"11:14" molds the seemingly unrelated misfortunes of 10 characters into a satisfying and consistently entertaining whole. Dark comedy, which confidently juggles time from multiple and overlapping viewpoints, is a dynamite debut for tyro scripter-helmer Greg Marcks. Pic and helmer's futures look bright.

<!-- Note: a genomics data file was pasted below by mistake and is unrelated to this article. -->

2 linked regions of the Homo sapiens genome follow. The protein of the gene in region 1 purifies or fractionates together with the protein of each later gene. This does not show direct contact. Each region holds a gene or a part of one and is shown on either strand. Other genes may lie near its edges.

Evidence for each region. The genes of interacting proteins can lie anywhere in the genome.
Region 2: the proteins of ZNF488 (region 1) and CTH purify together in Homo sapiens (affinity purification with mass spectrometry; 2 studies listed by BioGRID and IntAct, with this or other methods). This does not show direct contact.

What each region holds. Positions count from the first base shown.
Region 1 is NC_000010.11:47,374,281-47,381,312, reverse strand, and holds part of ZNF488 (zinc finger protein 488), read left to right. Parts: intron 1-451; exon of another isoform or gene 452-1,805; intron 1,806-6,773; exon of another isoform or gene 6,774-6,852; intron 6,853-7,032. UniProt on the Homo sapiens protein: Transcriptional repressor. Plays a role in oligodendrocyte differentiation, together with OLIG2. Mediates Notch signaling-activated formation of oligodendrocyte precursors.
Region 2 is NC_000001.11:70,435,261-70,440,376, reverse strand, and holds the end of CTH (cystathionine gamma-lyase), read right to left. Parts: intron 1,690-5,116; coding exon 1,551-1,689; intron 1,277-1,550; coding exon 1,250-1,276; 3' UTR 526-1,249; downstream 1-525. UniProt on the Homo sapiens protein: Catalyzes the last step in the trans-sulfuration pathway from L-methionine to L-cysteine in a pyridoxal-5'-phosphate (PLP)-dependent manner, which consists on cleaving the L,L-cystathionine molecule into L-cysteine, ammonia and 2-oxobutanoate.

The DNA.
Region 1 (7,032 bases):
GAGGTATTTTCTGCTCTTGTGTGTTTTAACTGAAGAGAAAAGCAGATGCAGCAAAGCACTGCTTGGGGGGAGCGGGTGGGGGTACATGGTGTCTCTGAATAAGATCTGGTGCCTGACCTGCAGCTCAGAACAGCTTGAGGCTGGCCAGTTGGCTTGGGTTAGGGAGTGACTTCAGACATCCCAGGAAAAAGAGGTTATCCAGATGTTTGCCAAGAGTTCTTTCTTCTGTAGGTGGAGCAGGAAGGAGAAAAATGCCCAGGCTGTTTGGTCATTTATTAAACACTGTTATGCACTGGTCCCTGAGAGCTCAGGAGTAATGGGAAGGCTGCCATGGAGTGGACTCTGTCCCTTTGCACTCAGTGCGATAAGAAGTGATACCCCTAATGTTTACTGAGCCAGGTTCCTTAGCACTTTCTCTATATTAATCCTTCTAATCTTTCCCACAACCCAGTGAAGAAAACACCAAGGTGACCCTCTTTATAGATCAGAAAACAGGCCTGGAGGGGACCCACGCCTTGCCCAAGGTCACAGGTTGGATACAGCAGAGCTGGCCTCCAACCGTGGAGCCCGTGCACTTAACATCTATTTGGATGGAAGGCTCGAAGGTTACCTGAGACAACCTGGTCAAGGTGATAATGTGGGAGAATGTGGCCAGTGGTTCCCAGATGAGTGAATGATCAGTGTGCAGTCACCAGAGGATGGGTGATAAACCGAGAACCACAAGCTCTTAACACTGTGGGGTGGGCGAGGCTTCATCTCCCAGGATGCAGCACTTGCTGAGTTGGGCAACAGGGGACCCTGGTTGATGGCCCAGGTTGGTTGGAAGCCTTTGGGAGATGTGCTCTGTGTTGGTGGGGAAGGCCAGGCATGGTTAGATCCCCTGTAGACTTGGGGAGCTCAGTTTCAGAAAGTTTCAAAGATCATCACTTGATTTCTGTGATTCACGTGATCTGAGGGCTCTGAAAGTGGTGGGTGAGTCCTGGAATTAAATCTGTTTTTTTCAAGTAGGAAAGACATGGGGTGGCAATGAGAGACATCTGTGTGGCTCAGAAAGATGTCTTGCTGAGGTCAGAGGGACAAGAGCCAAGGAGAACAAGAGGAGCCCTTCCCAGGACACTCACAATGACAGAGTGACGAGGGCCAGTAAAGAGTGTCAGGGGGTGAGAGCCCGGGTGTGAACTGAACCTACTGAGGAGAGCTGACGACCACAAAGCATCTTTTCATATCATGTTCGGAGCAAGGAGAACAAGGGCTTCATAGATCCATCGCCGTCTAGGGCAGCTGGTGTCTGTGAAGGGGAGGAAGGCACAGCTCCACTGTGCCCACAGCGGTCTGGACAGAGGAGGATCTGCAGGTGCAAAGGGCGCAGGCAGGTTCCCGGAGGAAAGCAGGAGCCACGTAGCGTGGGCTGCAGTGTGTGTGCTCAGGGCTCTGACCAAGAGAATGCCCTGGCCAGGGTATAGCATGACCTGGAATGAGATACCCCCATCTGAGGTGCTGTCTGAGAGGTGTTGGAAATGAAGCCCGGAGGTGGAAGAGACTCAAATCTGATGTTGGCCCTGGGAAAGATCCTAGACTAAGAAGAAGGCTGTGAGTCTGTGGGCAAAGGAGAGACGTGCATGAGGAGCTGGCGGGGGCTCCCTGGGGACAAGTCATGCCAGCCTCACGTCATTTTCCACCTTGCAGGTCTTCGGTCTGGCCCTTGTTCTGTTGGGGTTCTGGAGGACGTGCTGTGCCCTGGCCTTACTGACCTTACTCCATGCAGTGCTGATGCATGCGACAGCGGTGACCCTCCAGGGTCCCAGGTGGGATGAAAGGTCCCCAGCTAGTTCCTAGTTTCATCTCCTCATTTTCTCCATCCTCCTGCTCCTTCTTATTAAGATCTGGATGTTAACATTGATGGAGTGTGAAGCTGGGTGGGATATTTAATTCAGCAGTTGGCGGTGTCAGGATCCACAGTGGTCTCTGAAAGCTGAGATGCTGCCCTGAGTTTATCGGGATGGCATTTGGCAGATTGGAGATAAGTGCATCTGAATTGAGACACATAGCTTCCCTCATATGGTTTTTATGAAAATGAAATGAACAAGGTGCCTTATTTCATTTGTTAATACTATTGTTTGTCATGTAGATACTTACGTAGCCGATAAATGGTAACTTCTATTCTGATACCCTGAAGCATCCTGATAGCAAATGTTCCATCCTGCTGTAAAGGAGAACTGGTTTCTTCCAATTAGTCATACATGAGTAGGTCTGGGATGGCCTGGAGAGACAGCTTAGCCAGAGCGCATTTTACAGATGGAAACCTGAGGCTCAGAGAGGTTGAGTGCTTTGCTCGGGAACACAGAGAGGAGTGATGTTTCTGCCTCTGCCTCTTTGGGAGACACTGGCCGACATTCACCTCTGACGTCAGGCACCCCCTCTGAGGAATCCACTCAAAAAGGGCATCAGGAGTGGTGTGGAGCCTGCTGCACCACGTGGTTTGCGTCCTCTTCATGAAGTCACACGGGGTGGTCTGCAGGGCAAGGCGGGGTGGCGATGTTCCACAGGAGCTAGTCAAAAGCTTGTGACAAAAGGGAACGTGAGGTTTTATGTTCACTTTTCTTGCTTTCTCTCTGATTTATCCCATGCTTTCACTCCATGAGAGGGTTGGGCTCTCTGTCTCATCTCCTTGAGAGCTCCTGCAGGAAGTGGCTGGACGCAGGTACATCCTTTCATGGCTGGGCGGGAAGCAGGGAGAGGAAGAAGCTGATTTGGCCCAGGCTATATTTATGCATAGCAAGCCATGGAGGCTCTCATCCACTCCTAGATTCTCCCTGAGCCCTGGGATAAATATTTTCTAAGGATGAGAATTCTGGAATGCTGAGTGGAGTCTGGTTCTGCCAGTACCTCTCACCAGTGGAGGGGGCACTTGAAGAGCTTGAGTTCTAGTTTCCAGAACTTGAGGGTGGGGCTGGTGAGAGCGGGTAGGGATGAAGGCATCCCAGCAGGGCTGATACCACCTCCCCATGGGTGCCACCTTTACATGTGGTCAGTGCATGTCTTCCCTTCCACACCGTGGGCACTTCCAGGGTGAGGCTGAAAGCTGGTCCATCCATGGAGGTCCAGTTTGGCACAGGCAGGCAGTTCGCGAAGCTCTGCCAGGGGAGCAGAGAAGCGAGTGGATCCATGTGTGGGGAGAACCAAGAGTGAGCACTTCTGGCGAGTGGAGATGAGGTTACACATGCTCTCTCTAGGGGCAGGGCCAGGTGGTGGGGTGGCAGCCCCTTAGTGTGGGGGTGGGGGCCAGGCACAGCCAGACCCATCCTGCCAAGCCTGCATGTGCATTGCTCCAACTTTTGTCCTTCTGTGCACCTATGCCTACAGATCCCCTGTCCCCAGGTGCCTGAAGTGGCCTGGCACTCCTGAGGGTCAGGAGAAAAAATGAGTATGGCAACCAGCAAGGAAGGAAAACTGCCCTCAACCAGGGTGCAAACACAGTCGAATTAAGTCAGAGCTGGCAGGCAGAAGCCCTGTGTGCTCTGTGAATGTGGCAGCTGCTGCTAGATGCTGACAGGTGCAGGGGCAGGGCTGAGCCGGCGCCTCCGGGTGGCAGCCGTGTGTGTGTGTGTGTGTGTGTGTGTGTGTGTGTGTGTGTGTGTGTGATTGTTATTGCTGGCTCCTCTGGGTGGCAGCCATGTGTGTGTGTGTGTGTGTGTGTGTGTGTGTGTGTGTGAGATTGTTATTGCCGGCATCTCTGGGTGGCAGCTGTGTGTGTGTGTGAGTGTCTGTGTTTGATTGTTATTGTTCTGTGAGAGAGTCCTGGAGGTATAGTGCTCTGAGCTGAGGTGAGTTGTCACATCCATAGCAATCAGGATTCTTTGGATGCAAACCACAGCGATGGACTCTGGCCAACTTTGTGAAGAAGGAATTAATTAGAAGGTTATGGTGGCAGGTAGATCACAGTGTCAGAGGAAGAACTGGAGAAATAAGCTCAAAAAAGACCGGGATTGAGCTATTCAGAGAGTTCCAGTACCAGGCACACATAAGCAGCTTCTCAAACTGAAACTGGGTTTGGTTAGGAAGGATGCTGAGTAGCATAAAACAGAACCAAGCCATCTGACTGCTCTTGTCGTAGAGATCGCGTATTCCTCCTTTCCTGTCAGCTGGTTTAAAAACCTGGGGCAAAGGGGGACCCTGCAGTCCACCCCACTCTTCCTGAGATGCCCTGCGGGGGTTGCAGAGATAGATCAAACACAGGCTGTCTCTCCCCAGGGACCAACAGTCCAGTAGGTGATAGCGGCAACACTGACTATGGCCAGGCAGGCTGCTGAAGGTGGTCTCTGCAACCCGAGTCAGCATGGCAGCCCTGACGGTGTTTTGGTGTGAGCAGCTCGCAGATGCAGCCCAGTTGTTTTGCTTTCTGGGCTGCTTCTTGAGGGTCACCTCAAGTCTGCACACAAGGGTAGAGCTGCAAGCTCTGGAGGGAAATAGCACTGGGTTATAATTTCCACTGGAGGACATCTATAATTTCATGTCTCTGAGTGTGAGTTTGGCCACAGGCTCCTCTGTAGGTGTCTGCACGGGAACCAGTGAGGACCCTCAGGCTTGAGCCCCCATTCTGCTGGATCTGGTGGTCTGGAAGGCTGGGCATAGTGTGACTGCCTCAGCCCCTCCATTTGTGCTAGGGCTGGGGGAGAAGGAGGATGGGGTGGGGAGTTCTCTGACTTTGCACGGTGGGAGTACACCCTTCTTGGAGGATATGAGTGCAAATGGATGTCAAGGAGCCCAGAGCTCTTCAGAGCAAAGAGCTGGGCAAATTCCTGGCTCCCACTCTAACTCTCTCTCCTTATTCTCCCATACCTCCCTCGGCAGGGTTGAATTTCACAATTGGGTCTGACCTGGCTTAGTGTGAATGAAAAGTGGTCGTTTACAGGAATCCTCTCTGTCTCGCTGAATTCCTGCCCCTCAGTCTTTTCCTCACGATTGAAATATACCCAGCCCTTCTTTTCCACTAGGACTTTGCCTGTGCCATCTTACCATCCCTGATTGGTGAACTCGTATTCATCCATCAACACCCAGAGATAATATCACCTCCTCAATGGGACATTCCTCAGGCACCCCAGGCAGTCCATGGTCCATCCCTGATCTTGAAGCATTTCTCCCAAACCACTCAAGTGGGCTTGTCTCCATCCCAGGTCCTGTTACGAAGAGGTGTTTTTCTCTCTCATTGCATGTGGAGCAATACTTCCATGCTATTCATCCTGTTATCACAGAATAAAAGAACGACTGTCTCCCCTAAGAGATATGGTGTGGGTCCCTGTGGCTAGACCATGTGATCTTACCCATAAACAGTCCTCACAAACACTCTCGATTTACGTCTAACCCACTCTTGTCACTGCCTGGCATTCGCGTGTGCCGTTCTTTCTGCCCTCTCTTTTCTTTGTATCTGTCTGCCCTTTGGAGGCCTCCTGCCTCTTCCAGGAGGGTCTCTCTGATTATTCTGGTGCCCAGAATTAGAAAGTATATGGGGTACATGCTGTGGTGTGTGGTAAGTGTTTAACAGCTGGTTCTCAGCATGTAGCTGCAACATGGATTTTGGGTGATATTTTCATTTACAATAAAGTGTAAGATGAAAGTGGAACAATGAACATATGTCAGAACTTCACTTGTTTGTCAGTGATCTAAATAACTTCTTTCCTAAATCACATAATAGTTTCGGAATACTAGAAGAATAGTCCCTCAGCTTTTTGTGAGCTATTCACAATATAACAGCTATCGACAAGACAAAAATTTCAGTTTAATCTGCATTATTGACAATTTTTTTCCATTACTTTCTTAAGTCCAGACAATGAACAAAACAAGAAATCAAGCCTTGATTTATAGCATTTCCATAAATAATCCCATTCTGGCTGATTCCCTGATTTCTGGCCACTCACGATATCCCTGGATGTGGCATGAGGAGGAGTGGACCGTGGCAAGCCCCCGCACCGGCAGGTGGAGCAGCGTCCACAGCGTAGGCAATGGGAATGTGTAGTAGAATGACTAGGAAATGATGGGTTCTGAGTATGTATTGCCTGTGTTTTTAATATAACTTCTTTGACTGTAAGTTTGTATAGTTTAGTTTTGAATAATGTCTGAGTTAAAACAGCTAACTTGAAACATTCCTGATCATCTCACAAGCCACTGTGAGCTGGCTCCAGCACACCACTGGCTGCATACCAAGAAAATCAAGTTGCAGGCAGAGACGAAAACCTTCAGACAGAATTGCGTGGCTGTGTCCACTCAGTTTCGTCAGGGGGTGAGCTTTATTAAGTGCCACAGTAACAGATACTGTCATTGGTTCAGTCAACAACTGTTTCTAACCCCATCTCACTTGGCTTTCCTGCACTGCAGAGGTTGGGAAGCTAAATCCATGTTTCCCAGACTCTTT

A zippy and sardonic feast of bad decision-making under pressure, “11:14” artfully molds the seemingly unrelated misfortunes of 10 characters into a satisfying and consistently entertaining whole. Shot entirely at night, pic’s action takes place during a 40-minute stretch of the same evening on both sides of the title moment. Dark comedy, which confidently juggles time from multiple and overlapping viewpoints, is a dynamite debut for tyro scripter-helmer Greg Marcks and a fine addition to the category of incident-packed films set in sleepy towns where nothing allegedly ever happens. Pic and helmer’s futures look bright.Marcks exercises impressive control over all the elements in his ingenious script. Narrative is composed of five segments that fold into each other to build a chronology that covers events between 10:54 p.m. and 11:34 p.m., dovetailing at 11:14 p.m. Pic’s visual style conveys the feeling that the viewer is out at night with the characters, all of whom think they can escape the consequences of their actions but who are, literally and figuratively, in the dark. Cars and car keys are props as crucial as the actors themselves. With minimal screen time to establish who they are, well-cast thesps deliver across the board. There’s a strong “ick” quotient that remains funny at all times, thanks in large part to Clint Mansell’s witty score, with theremin overtones and catchy percussion. Clever opening credits by The Ant Farm also help set the irreverent yet involving tone. With 11:14 on his dashboard clock, Jack (Henry Thomas), who has been drinking, is on his cell phone while driving along a deserted road in Middleton, a small town whose welcome sign states “A Happy Place to Live.” Jack’s car hits something at a deer crossing. On examination, it turns out to be a man whose head has been crushed beyond recognition. In the first of pic’s slew of panicky responses, all of which are rendered as plausible if none too bright, inebriated Jack wraps the body in a tarp and stuffs it in his trunk. A motorist named Norma (Barbara Hershey) pulls up and, assuming Jack hit a deer who may be wandering injured in the adjacent woods, insists on calling the police on her cell phone. When a squad car arrives, things go from bad to worse for Jack, who finds himself cuffed with plastic ties because Officer Hannagan (Clark Gregg), who already has two people under arrest in his back seat, is fresh out of regulation cuffs and tired of reading people their rights. Turns out it’s been an eventful evening for convenience store clerk Buzzy (Hilary Swank), her co-worker Duffy (Shawn Hatosy), lusty young motorhead Aaron (Blake Heron), Norma and Frank’s (Patrick Swayze) pulpy daughter Cheri (Rachel Leigh Cook) and three teenaged troublemakers (Stark Sands, Colin Hanks, Ben Foster). One of the last group is parted from his penis under comic circumstances. The weasel quotient is sky high and consistently amusing as the characters improvise techniques intended to save their own skins or those of their loved ones. Though pic may strike some as a morally bankrupt exercise in flash and dazzle, it’s actually a morality tale of sorts in which no good comes from behaving badly. There’s so much forward momentum that the structural gimmick never feels like a gimmick — the information simply flows, with auds gleaning a few more puzzle pieces on each pass. Thanks to airtight scripting and editing, everything not only intersects at 11:14 but stands up to retroactive scrutiny.